The administration of EI itself would also be greatly affected by such a change. At the present time EI sickness benefits are simply and quickly processed, that could be argued, based on medical certificates. That is for a 15 week period. Things change after the 15 weeks. How many times would people have to go back to the doctor to keep qualifying for the full 50? We already have an overloaded, overworked health system. When we start sending people back through the system multiple times to maintain that 50 weeks, I think those again would be unintended consequences.

If the duration and cost of these benefits were increased, the relatively quick response now available might suffer. I think that is true. We tend to bog down in administration in this business.

I find it hypocritical that the members opposite would bring this forward and speak out of both sides of their mouths as though the last 10 to 13 years never happened. My heart goes out to people caught, but for the vast majority this works for them. I could never support this type of perversion of the situation as I see here.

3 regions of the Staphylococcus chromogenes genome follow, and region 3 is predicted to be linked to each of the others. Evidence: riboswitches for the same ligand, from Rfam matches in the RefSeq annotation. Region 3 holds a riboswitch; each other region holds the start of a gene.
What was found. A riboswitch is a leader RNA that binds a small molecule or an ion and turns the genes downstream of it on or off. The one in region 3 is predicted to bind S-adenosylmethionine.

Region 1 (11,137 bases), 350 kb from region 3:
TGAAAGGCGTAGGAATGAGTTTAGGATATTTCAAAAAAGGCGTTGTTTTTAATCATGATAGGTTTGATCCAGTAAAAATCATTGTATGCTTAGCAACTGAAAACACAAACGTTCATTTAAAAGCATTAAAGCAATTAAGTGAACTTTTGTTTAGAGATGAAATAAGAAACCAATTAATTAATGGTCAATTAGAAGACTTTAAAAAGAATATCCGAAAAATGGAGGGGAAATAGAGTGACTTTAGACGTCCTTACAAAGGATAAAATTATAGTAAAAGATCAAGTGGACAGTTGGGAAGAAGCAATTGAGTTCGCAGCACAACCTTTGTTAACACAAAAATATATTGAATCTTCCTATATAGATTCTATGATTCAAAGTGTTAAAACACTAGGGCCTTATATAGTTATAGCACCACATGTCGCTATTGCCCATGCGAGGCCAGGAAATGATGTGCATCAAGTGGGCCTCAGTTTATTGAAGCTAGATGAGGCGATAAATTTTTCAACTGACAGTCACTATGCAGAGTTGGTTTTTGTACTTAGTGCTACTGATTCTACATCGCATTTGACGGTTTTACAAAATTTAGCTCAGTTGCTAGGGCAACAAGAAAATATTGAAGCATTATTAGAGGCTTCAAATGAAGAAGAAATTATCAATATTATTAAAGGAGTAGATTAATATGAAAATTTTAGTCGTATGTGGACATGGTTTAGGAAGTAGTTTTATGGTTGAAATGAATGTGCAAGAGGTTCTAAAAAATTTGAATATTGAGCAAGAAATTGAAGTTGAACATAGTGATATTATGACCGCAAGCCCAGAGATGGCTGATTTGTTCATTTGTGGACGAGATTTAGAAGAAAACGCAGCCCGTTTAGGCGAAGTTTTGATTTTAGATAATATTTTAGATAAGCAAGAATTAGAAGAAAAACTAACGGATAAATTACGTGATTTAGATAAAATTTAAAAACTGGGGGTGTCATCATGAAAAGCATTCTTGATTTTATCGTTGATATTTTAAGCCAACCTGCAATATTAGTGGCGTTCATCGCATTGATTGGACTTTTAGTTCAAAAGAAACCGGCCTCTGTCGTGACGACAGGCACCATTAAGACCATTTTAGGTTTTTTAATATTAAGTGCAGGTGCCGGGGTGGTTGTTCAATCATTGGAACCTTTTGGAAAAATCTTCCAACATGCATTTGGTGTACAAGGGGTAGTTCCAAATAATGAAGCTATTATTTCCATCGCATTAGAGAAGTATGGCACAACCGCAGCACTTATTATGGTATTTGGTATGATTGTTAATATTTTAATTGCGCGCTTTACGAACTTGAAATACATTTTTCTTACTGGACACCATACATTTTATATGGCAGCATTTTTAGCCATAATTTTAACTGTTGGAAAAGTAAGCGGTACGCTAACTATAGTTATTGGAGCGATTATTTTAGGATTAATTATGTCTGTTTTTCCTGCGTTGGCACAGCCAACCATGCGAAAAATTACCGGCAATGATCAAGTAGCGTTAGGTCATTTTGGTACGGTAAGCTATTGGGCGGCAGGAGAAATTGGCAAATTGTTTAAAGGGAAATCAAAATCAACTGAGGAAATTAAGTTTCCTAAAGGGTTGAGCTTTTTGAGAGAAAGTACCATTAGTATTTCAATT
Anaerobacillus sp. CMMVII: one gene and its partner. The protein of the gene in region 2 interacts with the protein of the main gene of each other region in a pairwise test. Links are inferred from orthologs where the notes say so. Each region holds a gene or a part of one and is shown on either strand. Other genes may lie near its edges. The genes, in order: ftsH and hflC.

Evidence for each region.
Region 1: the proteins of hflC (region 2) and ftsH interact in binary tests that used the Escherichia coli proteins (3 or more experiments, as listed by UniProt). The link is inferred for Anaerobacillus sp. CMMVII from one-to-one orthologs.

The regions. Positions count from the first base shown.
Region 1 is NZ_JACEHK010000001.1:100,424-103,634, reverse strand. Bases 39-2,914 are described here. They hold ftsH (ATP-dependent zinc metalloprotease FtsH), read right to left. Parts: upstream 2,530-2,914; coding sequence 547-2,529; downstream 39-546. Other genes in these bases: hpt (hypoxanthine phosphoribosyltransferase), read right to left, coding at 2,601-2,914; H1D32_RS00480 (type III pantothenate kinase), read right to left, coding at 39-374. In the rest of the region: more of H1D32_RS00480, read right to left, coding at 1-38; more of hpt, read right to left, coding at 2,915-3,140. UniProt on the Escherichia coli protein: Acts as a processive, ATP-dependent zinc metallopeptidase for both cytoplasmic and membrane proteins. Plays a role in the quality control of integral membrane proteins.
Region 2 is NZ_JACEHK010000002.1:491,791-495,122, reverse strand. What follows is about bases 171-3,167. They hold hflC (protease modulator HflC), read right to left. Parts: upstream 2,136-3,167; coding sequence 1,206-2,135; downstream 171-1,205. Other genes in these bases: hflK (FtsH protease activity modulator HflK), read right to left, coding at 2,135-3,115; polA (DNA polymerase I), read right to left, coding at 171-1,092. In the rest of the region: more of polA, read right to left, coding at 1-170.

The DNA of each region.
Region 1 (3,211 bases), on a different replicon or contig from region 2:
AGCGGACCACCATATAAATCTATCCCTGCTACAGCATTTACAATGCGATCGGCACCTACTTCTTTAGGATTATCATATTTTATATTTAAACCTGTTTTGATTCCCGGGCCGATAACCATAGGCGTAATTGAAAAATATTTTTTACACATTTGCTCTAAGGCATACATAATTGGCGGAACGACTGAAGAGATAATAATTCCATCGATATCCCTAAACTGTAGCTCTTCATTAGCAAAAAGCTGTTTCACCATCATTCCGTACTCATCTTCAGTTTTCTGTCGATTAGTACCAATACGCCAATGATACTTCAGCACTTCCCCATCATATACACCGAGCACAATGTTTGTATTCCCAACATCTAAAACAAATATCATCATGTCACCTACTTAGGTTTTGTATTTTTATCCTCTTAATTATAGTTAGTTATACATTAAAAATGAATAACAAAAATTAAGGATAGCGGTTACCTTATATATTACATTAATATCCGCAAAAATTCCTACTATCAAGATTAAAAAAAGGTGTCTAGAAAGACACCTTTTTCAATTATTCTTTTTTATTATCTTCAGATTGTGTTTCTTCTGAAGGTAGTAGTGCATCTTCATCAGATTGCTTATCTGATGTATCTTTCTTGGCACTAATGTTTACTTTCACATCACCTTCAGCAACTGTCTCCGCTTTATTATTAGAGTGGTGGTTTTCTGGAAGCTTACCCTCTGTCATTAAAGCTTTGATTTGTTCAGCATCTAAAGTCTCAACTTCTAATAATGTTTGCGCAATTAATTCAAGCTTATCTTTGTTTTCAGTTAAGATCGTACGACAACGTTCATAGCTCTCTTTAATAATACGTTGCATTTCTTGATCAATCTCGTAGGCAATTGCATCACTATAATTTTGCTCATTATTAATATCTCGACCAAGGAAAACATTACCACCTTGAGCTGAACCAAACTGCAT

There is always the fallback on to CPP once EI funds run out. Certainly, it takes time to make that jump, but if people are proactive and get their paper work in and so on, it does pay back retroactively up to nine months if it is needed. Therefore, there are other avenues out there without totally destroying and again going after the EI fund that unfortunately does not have the substance to it that it once did because of what the previous government did when it scooped it.

In conclusion, when we look at the factors to be considered, much as we are sympathetic to those forced to be absent from work because of illness, we must ensure that the approach we follow is rational and evidence based, not just politically expedient.

Employment Insurance Act
Private Members' Business

2 p.m.

Conservative

Nina Grewal Fleetwood—Port Kells, BC

Mr. Speaker, I rise on behalf of my constituents of Fleetwood—Port Kells and welcome the opportunity to join in today's debate on Bill C-278, which proposes to extend EI sickness benefits from 15 weeks to 50 weeks.